Finally, an eastbound intermodal train came by and about 20 minutes or so later came the Z4R. By now the clouds had moved out and nice late day sunlight was bathing the tracks.

I had predicted the Z4R would get to my location at 6:10, but it actually was 6:05.

Why that time? The last NS heritage unit I photographed at Olmsted Falls, was the Norfolk & Western unit, which I saw at 5:10 p.m.

Shown below are a selection of westbound trains that I also captured once the logjam had broken.

I would learn after getting home that the Penn Central heritage unit passed through not long after I left. But it was trailing on the 64R and the light would not have been good for an eastbound train.

Article and Photographs by Craig Sanders


After waiting at Lewis Road, the 21G is finally on the move westward with its load of containers.


There is a hint of fall color toward the top of the tree at far left. Fall foliage scenes are coming.


Trains meet in the fading light at Olmstead Falls.

Sticking it Out ’till Dark to Catch the Reading

June 27, 2013


After tracking Norfolk Southern train 65R all day on Monday, I headed to Alliance to try and catch it. The Reading heritage unit was in the lead. 

The 65R is an empty oil train and it seems a good portion of the NS heritage fleet is in that service. As I write this the DLW, NKP, RDG, PC, IT, and MGA units at least, and maybe others, are on oil trains.

Arriving at the railfan parking lot after 6 p.m., I discovered the 65R had left Conway 20 minutes earlier.  I figured it should take about an hour for the train to cover that distance or about 7 p.m. approximately. 

I headed behind the PTC Alliance steel plant to see if I could catch their SW1 plant switcher.  During my last visit it was nowhere to be found but this time it was parked out back in good afternoon light.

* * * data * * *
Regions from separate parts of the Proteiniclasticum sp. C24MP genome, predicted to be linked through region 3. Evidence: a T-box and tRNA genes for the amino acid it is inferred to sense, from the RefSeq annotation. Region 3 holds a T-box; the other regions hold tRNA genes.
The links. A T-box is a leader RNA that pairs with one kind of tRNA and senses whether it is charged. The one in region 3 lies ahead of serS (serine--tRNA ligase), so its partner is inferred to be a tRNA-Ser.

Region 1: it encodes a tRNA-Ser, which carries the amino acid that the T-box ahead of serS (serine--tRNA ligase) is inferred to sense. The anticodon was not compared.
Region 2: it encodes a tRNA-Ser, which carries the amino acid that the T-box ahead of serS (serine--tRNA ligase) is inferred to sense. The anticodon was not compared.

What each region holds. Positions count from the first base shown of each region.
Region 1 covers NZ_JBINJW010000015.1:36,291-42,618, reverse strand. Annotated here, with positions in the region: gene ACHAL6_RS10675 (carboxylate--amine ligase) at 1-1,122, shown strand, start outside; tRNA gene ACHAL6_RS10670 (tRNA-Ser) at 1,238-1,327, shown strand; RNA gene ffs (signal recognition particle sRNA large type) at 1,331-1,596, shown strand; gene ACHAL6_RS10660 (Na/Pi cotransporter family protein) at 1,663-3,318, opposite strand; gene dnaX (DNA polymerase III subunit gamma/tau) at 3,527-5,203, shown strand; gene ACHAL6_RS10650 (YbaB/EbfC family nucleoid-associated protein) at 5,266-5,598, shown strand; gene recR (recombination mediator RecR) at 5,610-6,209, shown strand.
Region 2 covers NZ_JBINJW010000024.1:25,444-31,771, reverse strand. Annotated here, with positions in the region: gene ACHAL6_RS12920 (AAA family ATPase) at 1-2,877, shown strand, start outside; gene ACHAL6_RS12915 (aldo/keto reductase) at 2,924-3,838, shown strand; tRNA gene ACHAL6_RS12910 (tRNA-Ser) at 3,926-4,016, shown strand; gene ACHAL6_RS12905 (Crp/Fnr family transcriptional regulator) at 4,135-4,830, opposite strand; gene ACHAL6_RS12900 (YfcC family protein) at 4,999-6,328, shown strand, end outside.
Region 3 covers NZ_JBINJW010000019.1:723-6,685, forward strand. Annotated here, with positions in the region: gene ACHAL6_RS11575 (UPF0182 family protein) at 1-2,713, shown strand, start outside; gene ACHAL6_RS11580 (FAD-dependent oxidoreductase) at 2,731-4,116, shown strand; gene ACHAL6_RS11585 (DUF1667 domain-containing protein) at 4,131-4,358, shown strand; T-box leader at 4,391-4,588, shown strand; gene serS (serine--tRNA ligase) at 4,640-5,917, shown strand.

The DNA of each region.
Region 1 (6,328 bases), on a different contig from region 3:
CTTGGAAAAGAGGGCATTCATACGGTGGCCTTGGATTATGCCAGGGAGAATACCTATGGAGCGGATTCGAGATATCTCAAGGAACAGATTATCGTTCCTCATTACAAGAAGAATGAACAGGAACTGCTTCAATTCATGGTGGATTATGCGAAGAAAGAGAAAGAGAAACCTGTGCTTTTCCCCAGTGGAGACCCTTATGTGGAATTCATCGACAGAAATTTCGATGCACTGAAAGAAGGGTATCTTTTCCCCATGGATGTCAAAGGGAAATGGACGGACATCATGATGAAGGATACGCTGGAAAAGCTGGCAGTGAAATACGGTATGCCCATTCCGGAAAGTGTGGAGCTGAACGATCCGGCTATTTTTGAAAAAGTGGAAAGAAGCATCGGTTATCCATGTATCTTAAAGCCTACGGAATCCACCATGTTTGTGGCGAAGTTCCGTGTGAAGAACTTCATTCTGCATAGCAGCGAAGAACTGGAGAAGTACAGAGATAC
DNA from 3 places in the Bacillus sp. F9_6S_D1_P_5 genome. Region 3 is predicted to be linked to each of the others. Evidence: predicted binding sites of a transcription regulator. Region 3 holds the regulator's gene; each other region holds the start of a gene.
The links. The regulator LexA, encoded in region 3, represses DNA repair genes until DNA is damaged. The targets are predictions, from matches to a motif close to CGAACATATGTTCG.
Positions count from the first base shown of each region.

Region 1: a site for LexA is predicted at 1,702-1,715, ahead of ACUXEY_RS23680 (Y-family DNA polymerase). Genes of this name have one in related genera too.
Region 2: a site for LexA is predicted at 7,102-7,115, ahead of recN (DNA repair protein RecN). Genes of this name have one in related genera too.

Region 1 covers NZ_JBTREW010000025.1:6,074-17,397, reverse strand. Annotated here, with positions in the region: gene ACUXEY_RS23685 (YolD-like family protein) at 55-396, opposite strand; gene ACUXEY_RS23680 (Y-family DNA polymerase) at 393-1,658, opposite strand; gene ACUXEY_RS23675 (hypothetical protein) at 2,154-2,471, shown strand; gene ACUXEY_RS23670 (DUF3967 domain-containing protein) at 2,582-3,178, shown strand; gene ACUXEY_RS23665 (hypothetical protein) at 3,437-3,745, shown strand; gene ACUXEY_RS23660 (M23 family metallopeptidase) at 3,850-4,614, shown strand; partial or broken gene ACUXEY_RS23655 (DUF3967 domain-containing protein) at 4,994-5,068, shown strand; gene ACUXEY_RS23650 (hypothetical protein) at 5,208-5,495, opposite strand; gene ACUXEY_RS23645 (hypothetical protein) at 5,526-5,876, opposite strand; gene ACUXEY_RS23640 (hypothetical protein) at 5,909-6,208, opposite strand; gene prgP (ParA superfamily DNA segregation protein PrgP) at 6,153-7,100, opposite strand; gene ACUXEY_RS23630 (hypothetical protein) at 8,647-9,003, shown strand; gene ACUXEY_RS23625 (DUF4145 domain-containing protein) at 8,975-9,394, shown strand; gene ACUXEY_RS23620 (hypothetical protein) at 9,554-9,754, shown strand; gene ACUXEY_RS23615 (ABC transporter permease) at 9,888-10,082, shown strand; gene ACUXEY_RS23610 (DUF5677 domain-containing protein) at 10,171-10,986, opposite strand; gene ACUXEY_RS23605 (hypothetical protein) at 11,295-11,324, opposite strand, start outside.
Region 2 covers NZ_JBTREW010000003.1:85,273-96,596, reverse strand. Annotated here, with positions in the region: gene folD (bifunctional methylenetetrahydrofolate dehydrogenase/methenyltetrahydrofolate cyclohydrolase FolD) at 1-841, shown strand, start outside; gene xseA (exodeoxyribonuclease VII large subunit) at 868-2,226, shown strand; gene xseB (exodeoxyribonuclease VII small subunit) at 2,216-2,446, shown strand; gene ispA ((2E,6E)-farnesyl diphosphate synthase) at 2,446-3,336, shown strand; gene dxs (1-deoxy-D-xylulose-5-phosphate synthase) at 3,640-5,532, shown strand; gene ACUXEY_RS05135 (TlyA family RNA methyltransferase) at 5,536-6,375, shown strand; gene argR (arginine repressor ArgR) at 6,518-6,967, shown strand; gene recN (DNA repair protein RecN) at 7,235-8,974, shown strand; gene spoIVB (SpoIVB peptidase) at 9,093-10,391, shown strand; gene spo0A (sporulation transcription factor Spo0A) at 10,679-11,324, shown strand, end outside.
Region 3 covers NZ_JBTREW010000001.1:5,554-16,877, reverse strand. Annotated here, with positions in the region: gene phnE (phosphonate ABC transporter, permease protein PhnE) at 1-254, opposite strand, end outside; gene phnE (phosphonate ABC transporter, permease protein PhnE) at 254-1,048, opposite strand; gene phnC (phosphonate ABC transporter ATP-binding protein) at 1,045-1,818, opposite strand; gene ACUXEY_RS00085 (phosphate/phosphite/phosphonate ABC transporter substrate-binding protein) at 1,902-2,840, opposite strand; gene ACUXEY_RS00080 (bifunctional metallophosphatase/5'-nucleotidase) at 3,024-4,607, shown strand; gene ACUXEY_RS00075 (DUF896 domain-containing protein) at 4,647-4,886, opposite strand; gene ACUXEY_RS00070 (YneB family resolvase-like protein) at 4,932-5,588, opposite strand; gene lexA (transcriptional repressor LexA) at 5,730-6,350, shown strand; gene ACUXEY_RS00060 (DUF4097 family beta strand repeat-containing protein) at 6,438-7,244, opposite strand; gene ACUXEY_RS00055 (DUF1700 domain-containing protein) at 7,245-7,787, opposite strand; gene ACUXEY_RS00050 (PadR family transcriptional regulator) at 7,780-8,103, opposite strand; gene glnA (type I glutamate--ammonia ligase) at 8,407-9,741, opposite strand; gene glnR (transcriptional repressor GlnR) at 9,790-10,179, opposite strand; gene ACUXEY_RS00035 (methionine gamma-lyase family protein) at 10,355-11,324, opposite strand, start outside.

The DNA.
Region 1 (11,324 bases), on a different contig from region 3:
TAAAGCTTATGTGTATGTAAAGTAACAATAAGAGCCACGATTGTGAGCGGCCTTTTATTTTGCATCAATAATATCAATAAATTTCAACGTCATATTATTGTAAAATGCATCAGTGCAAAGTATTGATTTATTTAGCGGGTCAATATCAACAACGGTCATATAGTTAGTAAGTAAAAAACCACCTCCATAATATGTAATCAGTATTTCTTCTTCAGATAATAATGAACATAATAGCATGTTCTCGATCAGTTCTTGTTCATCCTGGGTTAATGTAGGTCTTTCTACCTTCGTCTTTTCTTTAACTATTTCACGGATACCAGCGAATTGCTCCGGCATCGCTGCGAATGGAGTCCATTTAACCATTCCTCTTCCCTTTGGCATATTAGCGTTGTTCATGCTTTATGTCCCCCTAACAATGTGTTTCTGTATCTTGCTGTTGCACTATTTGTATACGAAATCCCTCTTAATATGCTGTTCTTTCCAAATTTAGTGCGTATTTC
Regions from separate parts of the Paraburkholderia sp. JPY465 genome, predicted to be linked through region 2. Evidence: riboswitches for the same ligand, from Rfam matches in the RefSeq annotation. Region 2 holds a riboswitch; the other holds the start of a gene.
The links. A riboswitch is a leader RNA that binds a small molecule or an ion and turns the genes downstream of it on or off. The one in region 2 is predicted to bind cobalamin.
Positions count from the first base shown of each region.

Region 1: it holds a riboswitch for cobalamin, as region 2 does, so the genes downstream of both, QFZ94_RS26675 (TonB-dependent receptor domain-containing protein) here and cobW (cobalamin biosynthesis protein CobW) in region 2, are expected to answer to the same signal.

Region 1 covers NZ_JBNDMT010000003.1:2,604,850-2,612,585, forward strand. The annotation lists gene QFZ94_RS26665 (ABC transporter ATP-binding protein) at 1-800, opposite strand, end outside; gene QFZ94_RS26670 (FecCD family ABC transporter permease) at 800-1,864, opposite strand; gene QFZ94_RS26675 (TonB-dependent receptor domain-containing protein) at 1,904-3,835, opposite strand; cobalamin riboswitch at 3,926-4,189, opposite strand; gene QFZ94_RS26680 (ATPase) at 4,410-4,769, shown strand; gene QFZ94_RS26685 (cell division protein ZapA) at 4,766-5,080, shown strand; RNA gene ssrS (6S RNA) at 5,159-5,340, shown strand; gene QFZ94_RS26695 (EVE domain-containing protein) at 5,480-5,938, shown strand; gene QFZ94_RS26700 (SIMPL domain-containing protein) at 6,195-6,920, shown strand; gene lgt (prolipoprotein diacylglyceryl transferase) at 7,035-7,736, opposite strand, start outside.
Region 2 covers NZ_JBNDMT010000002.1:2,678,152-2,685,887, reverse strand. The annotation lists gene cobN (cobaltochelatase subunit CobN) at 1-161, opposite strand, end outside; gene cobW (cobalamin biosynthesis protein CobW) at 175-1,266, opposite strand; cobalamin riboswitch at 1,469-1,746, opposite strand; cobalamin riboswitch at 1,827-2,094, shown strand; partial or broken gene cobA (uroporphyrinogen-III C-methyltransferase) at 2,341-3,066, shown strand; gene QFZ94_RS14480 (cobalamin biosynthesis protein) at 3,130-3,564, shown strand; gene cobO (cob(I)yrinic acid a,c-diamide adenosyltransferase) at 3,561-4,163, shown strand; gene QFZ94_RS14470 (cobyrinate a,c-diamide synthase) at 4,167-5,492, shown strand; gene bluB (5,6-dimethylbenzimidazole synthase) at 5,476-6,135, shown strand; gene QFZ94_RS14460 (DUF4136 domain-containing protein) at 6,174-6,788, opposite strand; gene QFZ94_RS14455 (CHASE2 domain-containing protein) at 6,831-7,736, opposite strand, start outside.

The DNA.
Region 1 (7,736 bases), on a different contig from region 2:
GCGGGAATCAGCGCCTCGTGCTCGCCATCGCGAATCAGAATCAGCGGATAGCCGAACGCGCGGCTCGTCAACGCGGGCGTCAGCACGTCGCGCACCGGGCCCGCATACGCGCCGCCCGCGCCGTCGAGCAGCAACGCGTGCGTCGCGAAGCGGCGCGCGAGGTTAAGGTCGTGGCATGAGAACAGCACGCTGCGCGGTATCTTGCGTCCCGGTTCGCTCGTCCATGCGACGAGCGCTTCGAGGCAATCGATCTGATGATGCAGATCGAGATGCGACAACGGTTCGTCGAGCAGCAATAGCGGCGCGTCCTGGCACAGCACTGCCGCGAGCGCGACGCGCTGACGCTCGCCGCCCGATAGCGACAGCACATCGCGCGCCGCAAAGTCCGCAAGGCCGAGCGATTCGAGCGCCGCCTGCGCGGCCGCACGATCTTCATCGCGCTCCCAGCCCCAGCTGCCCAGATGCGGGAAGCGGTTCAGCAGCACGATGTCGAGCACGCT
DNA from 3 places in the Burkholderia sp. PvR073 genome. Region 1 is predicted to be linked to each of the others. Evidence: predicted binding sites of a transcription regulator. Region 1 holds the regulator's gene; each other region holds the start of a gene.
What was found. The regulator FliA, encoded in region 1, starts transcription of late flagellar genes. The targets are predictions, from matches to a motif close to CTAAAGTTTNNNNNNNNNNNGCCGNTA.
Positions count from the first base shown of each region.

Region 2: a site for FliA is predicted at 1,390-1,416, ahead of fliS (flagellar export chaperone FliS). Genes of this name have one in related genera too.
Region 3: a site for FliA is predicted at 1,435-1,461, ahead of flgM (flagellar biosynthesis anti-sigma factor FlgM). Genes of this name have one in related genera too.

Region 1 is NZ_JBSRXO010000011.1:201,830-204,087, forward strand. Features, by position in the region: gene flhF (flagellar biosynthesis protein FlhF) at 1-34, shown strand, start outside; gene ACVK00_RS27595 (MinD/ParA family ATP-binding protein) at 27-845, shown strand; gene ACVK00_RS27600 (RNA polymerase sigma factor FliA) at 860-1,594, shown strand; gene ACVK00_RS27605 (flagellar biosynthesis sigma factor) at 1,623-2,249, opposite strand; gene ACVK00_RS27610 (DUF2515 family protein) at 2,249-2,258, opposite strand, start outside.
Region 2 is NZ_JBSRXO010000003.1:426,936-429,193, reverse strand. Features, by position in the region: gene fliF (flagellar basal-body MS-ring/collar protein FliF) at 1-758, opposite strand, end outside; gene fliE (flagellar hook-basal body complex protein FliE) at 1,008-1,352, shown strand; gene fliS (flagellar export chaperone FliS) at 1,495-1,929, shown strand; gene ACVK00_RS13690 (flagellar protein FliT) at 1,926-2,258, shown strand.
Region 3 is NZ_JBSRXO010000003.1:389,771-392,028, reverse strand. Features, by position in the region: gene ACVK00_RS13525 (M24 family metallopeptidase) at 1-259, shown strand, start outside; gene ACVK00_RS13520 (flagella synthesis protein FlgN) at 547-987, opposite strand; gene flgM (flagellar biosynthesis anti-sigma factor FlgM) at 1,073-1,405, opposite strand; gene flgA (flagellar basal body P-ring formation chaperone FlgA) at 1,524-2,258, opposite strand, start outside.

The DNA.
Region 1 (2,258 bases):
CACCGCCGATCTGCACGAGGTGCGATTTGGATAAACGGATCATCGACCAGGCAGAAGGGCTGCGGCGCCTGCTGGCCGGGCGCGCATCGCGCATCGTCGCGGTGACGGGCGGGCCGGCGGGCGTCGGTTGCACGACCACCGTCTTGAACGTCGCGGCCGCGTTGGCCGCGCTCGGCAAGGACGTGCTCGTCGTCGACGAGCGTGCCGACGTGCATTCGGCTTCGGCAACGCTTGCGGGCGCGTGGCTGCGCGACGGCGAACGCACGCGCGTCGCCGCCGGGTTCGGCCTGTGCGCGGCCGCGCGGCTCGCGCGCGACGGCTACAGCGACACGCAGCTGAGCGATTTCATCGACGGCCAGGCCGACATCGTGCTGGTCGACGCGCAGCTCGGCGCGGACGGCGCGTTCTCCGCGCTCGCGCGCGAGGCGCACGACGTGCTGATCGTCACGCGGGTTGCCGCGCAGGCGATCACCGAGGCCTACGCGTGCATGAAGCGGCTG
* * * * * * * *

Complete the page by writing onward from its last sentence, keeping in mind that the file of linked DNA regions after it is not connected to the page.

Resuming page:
Next I headed north and caught up with a westbound NS freight at Atwater. Then I settled in at MP 70.8, a nice open spot with plenty of sunlight.  Several trains passed and then the 16N went east. It had the NS 8114 heritage unit trailing, a good start but not what I was after.

A couple of other railfans joined me in the wait, but  7 turned to 7:30 with no further updates as to the 65R’s location.  About 7:45 we saw Roger Durfee drive by heading for home. 

That was not a good sign. If he was giving up the train must not be close. 

Finally we got an update that the 65R had just cleared Enon Valley at 7:45 p.m. Enon Valley is across the state line in Pennsylvania. It is no wonder that Roger went home.

The sun had dipped behind some trees but we still had ambient light if the train could come. We might get something, so we waited. Then 9 p.m. came and went and I was really pushing the ISO on my camera. At 9:10 p.m., we heard a horn but were dismayed to realize it was coming from the Fort Wayne line. We were on the Cleveland line, which is a different set of tracks. 

By now we had too much time invested in this chase so we decided to stick it out and at least watch the Reading unit even if no photos could be had.

Finally, at just before 9:30, the 65R showed up. I decided to try a photo anyway.  I was at ISO 3200, the maximum that my camera can go and found myself wishing for one of those 66,000 ISO cameras.

At f2.0 and 1/15 I could only try a pan shot. Although not the photo that I wanted, it wasn’t too bad and better than no photo at all. 

I later found out that NS had basically single tracked 30 miles of line between Alliance and Pennsylvania for track work.  The 65R took three hours to go 19 miles. But that’s the breaks.

Article and Photographs by Todd Dillon